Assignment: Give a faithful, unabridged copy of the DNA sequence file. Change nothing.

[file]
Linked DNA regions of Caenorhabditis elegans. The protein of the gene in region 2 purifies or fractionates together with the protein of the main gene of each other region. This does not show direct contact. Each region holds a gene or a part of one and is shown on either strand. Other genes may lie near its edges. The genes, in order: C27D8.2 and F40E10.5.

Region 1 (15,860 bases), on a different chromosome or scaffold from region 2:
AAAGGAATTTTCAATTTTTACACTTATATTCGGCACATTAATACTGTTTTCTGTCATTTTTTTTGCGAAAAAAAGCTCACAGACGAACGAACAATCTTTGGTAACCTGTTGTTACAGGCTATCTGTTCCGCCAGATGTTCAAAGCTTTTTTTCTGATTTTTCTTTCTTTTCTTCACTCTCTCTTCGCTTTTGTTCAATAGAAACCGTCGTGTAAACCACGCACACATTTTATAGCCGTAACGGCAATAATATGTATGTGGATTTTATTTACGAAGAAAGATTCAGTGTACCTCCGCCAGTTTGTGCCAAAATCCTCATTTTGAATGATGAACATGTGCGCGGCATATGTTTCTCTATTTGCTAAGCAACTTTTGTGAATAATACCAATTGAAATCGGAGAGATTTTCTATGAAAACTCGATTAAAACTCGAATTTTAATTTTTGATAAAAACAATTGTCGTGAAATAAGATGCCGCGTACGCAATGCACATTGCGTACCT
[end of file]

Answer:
Linked DNA regions of Caenorhabditis elegans. The protein of the gene in region 2 purifies or fractionates together with the protein of the main gene of each other region. This does not show direct contact. Each region holds a gene or a part of one and is shown on either strand. Other genes may lie near its edges. The genes, in order: C27D8.2 and F40E10.5.

Region 1 (15,860 bases), on a different chromosome or scaffold from region 2:
AAAGGAATTTTCAATTTTTACACTTATATTCGGCACATTAATACTGTTTTCTGTCATTTTTTTTGCGAAAAAAAGCTCACAGACGAACGAACAATCTTTGGTAACCTGTTGTTACAGGCTATCTGTTCCGCCAGATGTTCAAAGCTTTTTTTCTGATTTTTCTTTCTTTTCTTCACTCTCTCTTCGCTTTTGTTCAATAGAAACCGTCGTGTAAACCACGCACACATTTTATAGCCGTAACGGCAATAATATGTATGTGGATTTTATTTACGAAGAAAGATTCAGTGTACCTCCGCCAGTTTGTGCCAAAATCCTCATTTTGAATGATGAACATGTGCGCGGCATATGTTTCTCTATTTGCTAAGCAACTTTTGTGAATAATACCAATTGAAATCGGAGAGATTTTCTATGAAAACTCGATTAAAACTCGAATTTTAATTTTTGATAAAAACAATTGTCGTGAAATAAGATGCCGCGTACGCAATGCACATTGCGTACCT